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Visiting Golden Triangle
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Chiang Rai is the gateway to the famous Golden Triangle, the site of the powerful rivers Ruak and Mekong, which separate the borders between Thailand, Myanmar and Laos. The most coveted photo can be captured at the point where the sign pointing to the town is located, and from where you can see a beautiful view of the vegetation, mountains and murky waters that divide the three countries and that the locals have given to calling Sop Ruak.
Approaching an indigenous village in the border area is an exciting experience that is often included on a package tour of Chiang Rai and that is always worthwhile.
Many ethnic groups arrived from southern China and Burma to Thailand in the late nineteenth and early twentieth centuries, fleeing from armed conflicts and persecution, which were often the result of illegal cultivation of opium, which led to the proliferation of drug mafias.
The Triangle became more famous during the Vietnam War, when opium trade and heroin consumption increased until King Rama IX, to end this scourge, founded the so-called "Real Project" in 1969. Through this initiative he urged immigrants to join the culture and customs of the country replacing their crops with alternatives and focusing on organic produce. Thus, the lands were filled with plants, flowers, fruits, vegetables, rice, coffee and tea to which the Royal Seal of guarantee of ecological quality product would be added, and would eventually produce a greater income than those of the opium.
The Opium Museum is an interactive room that brings visitors closer to the history of its cultivation and is focused on showing young people and adults, how it was a global problem and how drugs affect consumers and their families in a destructive way.
In the mountains there are 7 ethnic groups and some of them are subdivided into others. Most are animists and continue to worship gods and spirits, although many of them are becoming Christianised. Each one has its own language, rites, religion and clothing and their means of subsistence is based on agriculture and, in recent years, also tourism.
There are the Lahu, Akha and Lisu, with the same Tibetan-Burman linguistic root; the Hmong and Yao with a Sino-Tibetan language of origin and the Karen. The Lahu are divided into red yellow or black subgroups; the Akha are governed by rules that are based on respect for the older and more experienced individuals and women wear a colourful outfits decorated with beads, tassels and ribbons; the Lisu live in bamboo and wooden houses and have sorcerers who interprets the future; the Hmong or Meo, among which their exit subgroups such as white and blue Hmong, settle at the top of the hills and practice a lot of Thai culture; the Yao or Mien profess Taoism and wear embroidered costumes, red necklaces, dark turbans with silver ornaments and jewellery; and the Karen, who live in the lowlands and are the most numerous with 400,000 members divided into subgroups with different languages. The famous ‘Giraffe Women’ do not belong to them but to the Karen Red or Karenni and they are a minority group from Mongolia that arrived in Burma and fled to Thailand in the 80s and 90s due to the civil war, becoming political refugees. Although there is a lot of literature that refers to tiger attacks and evasion of slavery, the real reason for the placement of necklaces on these women's neck is to feel attracted to men.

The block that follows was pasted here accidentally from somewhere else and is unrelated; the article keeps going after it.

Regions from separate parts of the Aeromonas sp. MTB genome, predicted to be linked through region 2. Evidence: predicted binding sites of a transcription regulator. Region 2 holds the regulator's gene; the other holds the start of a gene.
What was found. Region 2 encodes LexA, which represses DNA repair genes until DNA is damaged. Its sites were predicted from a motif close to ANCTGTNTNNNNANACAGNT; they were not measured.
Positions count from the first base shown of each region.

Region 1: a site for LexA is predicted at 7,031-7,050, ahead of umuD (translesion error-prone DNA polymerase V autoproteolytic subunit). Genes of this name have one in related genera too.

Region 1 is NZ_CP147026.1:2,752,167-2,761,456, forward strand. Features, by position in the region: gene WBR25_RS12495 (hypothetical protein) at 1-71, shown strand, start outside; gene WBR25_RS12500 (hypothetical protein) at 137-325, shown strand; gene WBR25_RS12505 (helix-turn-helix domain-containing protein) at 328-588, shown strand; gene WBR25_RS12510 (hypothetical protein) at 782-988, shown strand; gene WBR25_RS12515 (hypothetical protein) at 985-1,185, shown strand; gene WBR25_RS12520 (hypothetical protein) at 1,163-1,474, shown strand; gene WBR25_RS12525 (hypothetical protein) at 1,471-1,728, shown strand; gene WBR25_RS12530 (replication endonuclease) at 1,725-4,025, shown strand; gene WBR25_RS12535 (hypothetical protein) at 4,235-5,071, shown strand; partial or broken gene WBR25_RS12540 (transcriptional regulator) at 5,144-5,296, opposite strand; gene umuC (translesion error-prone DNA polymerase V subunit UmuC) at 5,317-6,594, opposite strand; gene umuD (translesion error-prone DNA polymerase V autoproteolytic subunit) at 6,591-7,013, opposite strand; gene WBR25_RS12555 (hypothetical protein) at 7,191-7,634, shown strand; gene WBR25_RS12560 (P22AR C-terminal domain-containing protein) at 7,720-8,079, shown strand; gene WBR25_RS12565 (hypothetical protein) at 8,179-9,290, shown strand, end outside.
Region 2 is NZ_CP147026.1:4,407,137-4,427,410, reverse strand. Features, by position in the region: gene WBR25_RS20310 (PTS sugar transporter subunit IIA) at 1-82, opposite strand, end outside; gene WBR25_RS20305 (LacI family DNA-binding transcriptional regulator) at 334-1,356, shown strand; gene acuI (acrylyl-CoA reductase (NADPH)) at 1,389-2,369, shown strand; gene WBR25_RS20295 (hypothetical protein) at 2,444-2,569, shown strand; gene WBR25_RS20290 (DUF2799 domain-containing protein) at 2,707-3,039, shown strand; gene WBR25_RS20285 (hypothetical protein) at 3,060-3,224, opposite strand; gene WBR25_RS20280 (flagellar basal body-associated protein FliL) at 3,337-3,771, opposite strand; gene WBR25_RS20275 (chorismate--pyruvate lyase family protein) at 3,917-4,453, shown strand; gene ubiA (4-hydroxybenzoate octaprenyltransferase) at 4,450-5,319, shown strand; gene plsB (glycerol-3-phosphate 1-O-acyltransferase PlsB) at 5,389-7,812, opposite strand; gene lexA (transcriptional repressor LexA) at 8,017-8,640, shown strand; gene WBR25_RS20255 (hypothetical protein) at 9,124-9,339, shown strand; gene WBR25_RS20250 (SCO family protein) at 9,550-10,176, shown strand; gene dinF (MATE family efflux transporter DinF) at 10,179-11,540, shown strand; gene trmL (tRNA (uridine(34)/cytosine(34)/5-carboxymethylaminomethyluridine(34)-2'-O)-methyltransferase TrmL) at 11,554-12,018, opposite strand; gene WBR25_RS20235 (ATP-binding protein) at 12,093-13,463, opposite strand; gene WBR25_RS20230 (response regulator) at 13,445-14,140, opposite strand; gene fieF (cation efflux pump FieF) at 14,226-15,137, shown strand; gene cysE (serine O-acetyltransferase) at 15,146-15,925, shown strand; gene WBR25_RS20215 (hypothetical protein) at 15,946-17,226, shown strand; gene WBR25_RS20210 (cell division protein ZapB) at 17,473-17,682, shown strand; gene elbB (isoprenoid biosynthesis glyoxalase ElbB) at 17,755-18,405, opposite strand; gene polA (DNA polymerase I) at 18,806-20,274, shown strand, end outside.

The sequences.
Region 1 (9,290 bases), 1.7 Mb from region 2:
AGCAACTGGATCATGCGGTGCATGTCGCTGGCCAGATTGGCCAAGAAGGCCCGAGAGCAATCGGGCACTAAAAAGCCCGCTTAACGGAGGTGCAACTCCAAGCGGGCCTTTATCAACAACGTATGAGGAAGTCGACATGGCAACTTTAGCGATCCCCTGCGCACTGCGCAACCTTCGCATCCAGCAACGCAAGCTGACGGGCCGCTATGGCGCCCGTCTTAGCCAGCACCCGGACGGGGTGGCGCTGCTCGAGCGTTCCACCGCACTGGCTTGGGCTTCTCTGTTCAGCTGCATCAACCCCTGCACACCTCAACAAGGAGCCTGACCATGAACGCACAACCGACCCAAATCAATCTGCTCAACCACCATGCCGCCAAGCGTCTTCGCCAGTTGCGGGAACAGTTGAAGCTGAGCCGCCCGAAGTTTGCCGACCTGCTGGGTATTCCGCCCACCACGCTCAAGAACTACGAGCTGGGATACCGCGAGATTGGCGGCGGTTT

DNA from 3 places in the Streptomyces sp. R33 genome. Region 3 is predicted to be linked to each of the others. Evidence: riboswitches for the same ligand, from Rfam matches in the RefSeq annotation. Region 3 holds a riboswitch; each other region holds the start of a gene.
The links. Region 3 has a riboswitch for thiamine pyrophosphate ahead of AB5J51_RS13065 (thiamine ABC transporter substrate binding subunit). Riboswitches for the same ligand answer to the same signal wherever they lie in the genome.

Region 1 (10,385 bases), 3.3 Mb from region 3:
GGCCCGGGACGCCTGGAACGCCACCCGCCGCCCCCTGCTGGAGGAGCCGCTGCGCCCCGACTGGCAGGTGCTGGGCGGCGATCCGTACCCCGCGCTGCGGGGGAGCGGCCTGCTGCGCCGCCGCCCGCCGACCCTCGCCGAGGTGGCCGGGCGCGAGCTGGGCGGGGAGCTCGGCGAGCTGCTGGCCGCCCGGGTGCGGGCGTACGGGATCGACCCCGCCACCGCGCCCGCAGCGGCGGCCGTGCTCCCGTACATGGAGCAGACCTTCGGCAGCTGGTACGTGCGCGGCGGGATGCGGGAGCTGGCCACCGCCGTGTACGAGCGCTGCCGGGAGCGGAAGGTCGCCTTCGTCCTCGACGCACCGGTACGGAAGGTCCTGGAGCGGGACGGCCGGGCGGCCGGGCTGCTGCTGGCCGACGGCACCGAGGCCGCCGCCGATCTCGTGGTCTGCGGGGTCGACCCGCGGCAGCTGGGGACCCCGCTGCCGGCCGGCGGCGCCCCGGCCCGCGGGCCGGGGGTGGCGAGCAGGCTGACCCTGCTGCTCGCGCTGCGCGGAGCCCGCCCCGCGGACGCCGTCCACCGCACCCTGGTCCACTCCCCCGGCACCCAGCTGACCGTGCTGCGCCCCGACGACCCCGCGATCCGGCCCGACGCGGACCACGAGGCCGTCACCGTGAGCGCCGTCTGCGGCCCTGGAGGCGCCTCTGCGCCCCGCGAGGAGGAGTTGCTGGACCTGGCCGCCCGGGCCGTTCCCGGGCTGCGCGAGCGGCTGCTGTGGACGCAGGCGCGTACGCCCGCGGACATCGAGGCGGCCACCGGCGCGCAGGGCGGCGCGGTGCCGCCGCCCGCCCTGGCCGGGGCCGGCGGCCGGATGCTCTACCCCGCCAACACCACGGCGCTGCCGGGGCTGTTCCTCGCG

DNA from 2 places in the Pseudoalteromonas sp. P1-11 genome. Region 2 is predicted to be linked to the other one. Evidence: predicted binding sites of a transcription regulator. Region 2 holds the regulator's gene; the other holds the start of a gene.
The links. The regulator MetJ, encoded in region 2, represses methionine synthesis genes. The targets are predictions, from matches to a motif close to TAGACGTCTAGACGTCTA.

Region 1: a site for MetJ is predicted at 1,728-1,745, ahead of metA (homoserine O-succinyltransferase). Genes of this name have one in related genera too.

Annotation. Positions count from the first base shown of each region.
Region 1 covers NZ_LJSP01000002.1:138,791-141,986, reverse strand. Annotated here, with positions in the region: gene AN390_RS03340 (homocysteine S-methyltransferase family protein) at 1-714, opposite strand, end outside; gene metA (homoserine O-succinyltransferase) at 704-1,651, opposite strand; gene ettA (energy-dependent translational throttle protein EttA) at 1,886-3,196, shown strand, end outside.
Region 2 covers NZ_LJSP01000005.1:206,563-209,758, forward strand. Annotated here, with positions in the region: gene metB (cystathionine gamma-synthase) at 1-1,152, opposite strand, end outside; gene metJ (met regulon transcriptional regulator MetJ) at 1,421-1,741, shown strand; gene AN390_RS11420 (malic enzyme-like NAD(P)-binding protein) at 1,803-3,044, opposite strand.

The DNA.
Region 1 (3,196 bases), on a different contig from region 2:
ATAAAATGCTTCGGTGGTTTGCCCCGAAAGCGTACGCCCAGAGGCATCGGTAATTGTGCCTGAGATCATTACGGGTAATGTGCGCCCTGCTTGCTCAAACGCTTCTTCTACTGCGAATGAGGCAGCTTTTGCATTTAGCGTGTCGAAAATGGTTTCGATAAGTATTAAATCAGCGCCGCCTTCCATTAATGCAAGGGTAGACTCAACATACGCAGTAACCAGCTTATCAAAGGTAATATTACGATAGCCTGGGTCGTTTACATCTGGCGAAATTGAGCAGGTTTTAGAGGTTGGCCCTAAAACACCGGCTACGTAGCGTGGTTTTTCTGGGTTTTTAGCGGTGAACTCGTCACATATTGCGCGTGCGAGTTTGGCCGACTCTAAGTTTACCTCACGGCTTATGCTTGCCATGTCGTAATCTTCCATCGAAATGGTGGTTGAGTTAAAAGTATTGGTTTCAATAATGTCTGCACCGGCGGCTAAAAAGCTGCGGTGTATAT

In Sop Ruak, you can board a canoe or speedboat for a pleasant walk upstream and visit the handicraft market on the island of Don Sao, which is part of Laos, followed by Chiang Saen, the oldest city in the country and once the capital of the Kingdom of Lanna, in the south of the Triangle. Here it is common among the locals to contemplate the sunsets over the Mekong with their families and to watch the birds on Lake Chiang Saen. Visitors can enjoy a stroll through the night market of Walking Street and visits to temples such as Wat Pasak, which is very beautiful and well preserved; Wat Phra That Chedi Luang, the largest stupa in the area; and the Wat Phra That Ngao, located outside the city walls and with a golden Buddha and a viewpoint from which there are spectacular views of the river and the mountains.
In the border region, in Mae Sai, the northernmost town in the country, the influx of tourists is scarce. Its major attractions, besides visiting the lively market, walking along the main avenue and crossing the bridge that spans the Sai River to the Burmese town of Tachileik, is to enjoy the temples and their great views. Among them the Wat Phra That Doi Tung stands out, which is submerged in the dense vegetation on the top of Mount Doi Tung, and has 2 chedis. At Wat Phra That Doi Wao or Temple of the Scorpion, there is an excellent viewpoint to admire the Triangle and the Thamphajoen Temple at the bottom of the hill.
The Golden Triangle is a mythical part of Thailand, a beautiful fluvial enclave that embraces three countries and that has played a pivotal part in the chronicles of the country's history. It is a land marked by a past of opium cultivation but it is blessed with the best landscapes and the most pleasant people you can imagine.
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